Think Progress reports;
The United States Women’s National Team (USWNT) has spent the year since their record-setting World Cup victory celebrating in a unique way: fighting for U.S. Soccer to provide them with the same financial compensation, playing conditions, and travel arrangements as their male counterparts on the men’s side.
This weekend, at a match against South Africa in played on Soldier Field in Chicago, they kicked that fight for equality up a notch — with #EqualPlayEqualPay T-shirts, temporary tattoos, and social media posts.
A few points here via Allysia Finley:
Women on the U.S. national soccer teams [are]...paid differently [than men] because the collective-bargaining agreements they have negotiated emphasize income- and job-security.But it is mostly about marginal revenue product. The greater revenue you generate for a firm (team) the more you get paid.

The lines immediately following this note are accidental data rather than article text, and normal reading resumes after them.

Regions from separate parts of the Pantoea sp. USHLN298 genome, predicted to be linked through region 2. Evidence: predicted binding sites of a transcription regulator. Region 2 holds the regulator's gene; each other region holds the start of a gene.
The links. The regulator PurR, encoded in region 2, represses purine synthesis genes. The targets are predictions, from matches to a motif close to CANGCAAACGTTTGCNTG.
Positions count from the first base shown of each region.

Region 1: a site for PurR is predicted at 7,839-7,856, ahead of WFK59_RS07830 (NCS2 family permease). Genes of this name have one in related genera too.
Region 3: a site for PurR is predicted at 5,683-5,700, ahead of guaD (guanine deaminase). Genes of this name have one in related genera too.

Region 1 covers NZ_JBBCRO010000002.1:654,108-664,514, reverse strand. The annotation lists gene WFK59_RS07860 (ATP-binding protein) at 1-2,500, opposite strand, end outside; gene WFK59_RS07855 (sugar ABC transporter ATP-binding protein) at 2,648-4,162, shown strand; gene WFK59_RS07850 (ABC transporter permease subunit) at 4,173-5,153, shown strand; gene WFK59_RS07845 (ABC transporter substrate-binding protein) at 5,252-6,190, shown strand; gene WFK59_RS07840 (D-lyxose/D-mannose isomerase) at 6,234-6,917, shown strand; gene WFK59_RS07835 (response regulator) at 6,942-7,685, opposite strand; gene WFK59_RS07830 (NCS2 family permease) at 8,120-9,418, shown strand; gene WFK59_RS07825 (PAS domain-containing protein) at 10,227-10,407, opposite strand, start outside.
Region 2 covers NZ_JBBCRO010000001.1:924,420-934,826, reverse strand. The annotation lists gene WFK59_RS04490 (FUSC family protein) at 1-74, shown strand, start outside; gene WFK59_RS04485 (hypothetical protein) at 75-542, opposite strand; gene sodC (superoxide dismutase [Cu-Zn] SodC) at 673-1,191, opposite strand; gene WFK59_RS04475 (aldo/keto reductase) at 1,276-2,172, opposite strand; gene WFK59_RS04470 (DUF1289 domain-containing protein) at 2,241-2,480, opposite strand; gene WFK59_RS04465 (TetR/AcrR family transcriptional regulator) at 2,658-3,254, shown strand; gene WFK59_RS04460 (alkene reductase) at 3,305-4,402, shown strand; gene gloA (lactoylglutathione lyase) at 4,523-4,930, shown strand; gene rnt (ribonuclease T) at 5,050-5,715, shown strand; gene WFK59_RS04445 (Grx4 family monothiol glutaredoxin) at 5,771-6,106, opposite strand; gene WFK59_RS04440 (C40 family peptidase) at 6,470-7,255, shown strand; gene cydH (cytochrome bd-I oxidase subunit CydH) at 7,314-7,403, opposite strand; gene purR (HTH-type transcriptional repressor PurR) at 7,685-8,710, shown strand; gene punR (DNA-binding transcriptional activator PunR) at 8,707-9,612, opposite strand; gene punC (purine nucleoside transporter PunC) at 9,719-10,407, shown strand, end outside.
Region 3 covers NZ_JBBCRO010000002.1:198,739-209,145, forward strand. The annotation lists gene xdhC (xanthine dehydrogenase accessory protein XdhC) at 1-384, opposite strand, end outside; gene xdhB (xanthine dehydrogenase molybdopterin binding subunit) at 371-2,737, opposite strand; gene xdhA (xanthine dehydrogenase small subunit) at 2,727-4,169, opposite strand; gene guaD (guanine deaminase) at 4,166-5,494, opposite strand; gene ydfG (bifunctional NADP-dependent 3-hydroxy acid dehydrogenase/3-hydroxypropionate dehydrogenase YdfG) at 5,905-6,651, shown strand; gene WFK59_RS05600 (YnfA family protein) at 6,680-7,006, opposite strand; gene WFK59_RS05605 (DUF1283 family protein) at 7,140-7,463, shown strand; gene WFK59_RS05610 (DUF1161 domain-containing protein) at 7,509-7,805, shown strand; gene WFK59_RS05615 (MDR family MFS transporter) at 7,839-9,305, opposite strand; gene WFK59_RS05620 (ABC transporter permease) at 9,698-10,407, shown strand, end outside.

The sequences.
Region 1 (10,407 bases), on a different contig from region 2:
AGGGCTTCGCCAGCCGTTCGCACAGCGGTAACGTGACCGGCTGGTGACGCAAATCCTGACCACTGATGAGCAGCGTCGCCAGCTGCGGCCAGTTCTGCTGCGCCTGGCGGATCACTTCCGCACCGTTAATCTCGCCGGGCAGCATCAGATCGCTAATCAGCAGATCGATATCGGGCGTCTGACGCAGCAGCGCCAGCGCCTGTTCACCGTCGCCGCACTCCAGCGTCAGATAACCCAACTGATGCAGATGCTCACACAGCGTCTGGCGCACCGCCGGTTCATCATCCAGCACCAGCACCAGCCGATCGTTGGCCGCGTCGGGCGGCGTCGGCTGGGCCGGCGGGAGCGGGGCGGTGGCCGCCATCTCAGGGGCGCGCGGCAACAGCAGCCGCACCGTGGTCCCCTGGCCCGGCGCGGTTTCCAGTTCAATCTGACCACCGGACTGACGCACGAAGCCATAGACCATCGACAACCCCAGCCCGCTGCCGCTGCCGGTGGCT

Men’s soccer is much more popular than women’s soccer world-wide. Historically, men’s soccer has also been a bigger draw in the U.S. Between 2011 and 2015, men played in 53 home games with attendance averaging 35,536. During that period, women played 50 games in the U.S., drawing an average attendance of 16,559. In 2014, when the men’s team was in the World Cup competition, their revenues were roughly four times that of the women’s team.And thus:
The U.S. women’s team received $2 million from the Fédération Internationale de Football Association (FIFA) for winning the World Cup last year, while the men’s team landed $9 million merely for advancing to the round of 16.If women start to generate more revenue for their respective soccer teams their pay will go up. It could even surpass that of men.
Last year, when the women’s team was competing for the World Cup, their revenues ($23.5 million) beat the men’s team’s ($21 million) for the first time. If that trend continues, their pay will go up regardless of what T-shirts they wear.